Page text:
I recently decided to take a break from writing scenes in my current manuscript until I get a better feeling for where my story is going.
While I continue to brainstorm scenes, there is one thing I’m working on—my style.
For a writer, style is how we put words together on the page. Style is syntax—the order of our words. Style is poetry—choosing just the right word. Style is the underlying foundation of everything we write. Style is being conscious of what words we choose, how we order our sentences and paragraphs and pages, and why. Read more
In Chinese philosophy the yin-yang symbol represents dynamic opposites that make up a whole—unity in duality. The yin represents the feminine aspect: passive, dark, negative, downward-seeking, consuming and corresponding to the night. The yang represents the masculine aspect: active, light, positive, upward-seeking, producing and corresponding to the daytime. The circles that lie within and encompass the yin-yang symbol represent the whole that the two sides make.
In Patricia Hampl’s memoir, The Florist’s Daughter, she writes about the life and death of her mother and father. Her mother, a librarian and the family archivist, is piercing, cold, sharp-tongued, and looks for the negative in people. Her father, a florist dedicated to the art of beauty, is giving, positive, and always looking to lift others up.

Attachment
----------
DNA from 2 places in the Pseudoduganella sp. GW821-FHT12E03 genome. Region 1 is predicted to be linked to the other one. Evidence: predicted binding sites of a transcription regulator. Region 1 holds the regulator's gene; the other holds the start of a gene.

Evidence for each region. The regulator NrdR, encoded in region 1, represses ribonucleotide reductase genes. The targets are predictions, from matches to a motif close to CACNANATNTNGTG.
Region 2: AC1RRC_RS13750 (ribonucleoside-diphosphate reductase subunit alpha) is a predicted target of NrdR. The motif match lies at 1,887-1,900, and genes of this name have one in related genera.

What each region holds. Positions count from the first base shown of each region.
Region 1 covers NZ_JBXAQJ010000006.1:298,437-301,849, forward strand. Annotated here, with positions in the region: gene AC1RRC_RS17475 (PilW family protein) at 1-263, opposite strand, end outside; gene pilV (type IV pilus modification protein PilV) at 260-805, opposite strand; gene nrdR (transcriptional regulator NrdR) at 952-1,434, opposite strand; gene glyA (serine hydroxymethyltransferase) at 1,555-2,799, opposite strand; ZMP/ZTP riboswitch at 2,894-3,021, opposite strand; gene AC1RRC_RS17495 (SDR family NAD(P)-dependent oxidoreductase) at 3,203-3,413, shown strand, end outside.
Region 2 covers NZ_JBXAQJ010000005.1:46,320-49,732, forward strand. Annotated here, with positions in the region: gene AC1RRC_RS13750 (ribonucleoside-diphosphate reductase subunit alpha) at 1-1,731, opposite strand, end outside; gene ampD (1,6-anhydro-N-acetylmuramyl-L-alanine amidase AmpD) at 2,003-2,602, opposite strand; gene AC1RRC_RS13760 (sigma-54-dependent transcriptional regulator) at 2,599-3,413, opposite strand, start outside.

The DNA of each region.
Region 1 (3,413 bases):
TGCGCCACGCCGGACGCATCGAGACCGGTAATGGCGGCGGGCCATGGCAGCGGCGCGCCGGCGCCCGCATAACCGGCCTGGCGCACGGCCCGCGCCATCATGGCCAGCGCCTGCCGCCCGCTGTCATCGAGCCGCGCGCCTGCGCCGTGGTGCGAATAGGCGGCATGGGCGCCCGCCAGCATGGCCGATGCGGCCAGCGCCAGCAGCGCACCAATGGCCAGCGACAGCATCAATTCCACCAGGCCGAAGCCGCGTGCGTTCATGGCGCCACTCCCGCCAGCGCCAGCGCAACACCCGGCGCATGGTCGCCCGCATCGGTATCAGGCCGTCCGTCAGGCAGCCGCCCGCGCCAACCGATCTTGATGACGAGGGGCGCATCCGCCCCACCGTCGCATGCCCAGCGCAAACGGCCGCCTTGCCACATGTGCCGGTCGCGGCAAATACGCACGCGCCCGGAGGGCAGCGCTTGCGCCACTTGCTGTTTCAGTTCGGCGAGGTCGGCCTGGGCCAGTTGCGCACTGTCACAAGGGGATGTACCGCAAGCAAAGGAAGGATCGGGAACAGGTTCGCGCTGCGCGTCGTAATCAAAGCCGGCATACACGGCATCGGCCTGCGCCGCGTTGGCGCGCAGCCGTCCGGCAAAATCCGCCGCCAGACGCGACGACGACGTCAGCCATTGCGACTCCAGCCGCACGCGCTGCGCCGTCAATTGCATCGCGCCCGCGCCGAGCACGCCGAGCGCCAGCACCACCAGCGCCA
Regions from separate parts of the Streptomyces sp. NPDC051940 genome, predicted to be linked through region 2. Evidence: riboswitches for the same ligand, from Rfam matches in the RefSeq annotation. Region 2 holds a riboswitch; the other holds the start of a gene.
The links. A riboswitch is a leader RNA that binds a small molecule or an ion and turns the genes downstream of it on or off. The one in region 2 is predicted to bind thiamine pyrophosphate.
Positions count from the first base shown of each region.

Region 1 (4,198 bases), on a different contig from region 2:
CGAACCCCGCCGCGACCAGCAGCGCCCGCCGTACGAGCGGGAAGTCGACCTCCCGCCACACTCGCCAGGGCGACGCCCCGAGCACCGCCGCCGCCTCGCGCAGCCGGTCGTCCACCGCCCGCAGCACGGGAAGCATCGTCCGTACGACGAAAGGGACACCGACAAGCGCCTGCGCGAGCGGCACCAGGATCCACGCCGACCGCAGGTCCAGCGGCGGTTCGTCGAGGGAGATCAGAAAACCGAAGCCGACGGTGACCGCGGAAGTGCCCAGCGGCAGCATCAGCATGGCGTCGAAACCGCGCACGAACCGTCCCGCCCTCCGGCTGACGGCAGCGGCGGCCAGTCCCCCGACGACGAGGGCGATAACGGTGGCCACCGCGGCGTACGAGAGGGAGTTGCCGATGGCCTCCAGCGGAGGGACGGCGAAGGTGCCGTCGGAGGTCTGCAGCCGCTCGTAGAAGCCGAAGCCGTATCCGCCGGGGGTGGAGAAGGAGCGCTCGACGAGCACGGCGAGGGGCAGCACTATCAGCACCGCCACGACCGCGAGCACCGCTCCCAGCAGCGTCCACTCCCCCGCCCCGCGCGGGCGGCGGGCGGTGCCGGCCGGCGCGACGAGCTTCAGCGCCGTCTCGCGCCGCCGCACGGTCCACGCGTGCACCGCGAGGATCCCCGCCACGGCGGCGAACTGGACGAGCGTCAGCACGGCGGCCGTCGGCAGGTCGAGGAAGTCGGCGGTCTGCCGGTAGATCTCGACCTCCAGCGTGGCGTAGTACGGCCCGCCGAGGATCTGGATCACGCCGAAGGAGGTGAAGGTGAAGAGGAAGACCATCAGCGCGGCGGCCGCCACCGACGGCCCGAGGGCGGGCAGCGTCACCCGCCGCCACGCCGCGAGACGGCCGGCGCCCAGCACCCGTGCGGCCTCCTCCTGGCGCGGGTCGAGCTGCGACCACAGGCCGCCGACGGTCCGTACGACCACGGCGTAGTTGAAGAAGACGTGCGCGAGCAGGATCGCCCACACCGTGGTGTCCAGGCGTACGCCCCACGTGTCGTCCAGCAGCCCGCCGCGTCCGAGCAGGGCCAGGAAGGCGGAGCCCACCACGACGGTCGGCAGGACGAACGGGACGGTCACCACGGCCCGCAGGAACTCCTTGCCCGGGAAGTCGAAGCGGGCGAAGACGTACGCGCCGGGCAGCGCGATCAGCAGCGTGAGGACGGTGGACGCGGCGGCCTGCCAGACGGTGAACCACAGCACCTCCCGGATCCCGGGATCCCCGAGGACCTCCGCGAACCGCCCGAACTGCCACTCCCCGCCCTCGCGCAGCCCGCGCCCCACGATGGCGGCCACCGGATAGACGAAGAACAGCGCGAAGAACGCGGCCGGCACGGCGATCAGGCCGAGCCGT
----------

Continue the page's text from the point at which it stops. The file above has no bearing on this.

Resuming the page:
Though we learn much about Hampl’s family history, their location in the “middle” of the country and in life, her story is really about finding who she is in the midst of these two strong aspects of herself: feminine and masculine, mother and father.
Hampl’s prose perfectly reflects this duality: at times beautiful and lyrical, at times cold, sharp, and biting. Read more